A “Compliance Record” should contain all documentation that contains identifying information such as social security numbers, dates of birth, medical information, emergency contact information, etc. This file should be kept in a separate, locked filling cabinet to which managers and employees do not have access. All completed I-9s with no copies of documentation should be kept together in one file, also under lock and key. Maintaining files in this manner allows managers, employees, and outside auditors to see the information they need without risking inappropriate access.
3 Quick to Hire, Slow to FireWe’ve all been there: An employee leaves without prior notice and we are left with an overnight shift that needs to be covered. We scramble to post the job, review resumes and applications, interview candidates, and hire our next employee. The issue with hasty hiring is we forget to consider if these new employees will even be a good, long-term fit for our company culture. And did we properly interview them to ensure they can cover the shifts that we need covered? Do they have the proper experience? What are their expectations for the job?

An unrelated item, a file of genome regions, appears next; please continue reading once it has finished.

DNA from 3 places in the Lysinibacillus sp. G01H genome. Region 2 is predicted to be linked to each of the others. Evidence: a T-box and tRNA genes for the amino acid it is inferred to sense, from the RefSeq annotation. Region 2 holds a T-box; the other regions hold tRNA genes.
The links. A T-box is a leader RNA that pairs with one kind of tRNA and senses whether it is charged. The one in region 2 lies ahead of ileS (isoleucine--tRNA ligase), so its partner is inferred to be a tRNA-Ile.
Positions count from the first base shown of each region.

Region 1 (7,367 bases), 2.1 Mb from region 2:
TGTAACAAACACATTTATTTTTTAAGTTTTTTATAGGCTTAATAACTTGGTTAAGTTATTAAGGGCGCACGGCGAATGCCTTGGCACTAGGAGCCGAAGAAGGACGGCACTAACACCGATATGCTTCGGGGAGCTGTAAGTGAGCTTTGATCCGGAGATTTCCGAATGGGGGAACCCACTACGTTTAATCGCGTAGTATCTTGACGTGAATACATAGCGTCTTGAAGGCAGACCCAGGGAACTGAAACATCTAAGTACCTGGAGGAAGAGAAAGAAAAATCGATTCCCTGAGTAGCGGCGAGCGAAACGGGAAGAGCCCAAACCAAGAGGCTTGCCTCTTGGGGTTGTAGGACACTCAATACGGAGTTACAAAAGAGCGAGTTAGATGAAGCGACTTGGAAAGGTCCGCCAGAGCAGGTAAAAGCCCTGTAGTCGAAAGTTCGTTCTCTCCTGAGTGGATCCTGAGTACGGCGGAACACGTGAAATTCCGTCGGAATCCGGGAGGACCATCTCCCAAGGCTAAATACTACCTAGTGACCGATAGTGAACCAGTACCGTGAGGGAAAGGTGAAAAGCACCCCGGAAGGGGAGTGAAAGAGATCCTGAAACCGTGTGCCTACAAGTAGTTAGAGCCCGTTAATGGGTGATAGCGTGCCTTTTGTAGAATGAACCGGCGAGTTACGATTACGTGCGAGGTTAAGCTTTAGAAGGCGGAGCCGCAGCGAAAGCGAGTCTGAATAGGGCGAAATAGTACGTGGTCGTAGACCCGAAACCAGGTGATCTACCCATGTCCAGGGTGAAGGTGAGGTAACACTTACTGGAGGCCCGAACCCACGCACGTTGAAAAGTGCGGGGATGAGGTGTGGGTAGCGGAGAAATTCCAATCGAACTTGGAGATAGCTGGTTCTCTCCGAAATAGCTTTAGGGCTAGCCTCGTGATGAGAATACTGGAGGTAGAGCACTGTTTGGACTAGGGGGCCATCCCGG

Employee lawsuits 400 percent in the last 20 years, and of those lawsuits, 41.5 percent are private employers with between 15 and 100 employees.” – Data from Mary Gorski and Denise Tataryn
Think about the loss in productivity and the high costs of turnover when we simply put a warm body on a shift. Likewise, when we keep an underperforming employee because we simply do not have anyone else to cover that shift, we stand the chance of creating animosity between good employees and management. Average and high performers begin to wonder why management is choosing to keep low performers on board—but, more importantly, what is it doing to the bottom line?